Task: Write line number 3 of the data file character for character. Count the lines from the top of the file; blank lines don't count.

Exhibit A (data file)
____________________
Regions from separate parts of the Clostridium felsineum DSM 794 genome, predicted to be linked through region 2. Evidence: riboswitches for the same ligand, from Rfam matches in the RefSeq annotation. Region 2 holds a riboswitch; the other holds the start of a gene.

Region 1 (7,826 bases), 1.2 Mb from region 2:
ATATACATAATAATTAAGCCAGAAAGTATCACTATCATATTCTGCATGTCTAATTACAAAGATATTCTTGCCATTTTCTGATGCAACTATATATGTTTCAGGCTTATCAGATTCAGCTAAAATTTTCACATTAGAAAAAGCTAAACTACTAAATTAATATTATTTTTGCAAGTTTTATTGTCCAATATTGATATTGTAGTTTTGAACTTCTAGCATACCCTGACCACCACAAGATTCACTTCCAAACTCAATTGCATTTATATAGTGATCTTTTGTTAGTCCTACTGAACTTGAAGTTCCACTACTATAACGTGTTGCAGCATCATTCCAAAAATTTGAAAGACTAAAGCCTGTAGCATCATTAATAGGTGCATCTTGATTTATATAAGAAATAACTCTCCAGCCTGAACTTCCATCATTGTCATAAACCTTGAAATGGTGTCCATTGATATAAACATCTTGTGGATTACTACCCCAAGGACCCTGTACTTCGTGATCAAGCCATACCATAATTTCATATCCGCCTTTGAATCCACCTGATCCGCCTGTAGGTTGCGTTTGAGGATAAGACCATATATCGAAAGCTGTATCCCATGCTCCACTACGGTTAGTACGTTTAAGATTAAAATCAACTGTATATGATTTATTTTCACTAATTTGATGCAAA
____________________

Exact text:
ATATACATAATAATTAAGCCAGAAAGTATCACTATCATATTCTGCATGTCTAATTACAAAGATATTCTTGCCATTTTCTGATGCAACTATATATGTTTCAGGCTTATCAGATTCAGCTAAAATTTTCACATTAGAAAAAGCTAAACTACTAAATTAATATTATTTTTGCAAGTTTTATTGTCCAATATTGATATTGTAGTTTTGAACTTCTAGCATACCCTGACCACCACAAGATTCACTTCCAAACTCAATTGCATTTATATAGTGATCTTTTGTTAGTCCTACTGAACTTGAAGTTCCACTACTATAACGTGTTGCAGCATCATTCCAAAAATTTGAAAGACTAAAGCCTGTAGCATCATTAATAGGTGCATCTTGATTTATATAAGAAATAACTCTCCAGCCTGAACTTCCATCATTGTCATAAACCTTGAAATGGTGTCCATTGATATAAACATCTTGTGGATTACTACCCCAAGGACCCTGTACTTCGTGATCAAGCCATACCATAATTTCATATCCGCCTTTGAATCCACCTGATCCGCCTGTAGGTTGCGTTTGAGGATAAGACCATATATCGAAAGCTGTATCCCATGCTCCACTACGGTTAGTACGTTTAAGATTAAAATCAACTGTATATGATTTATTTTCACTAATTTGATGCAAA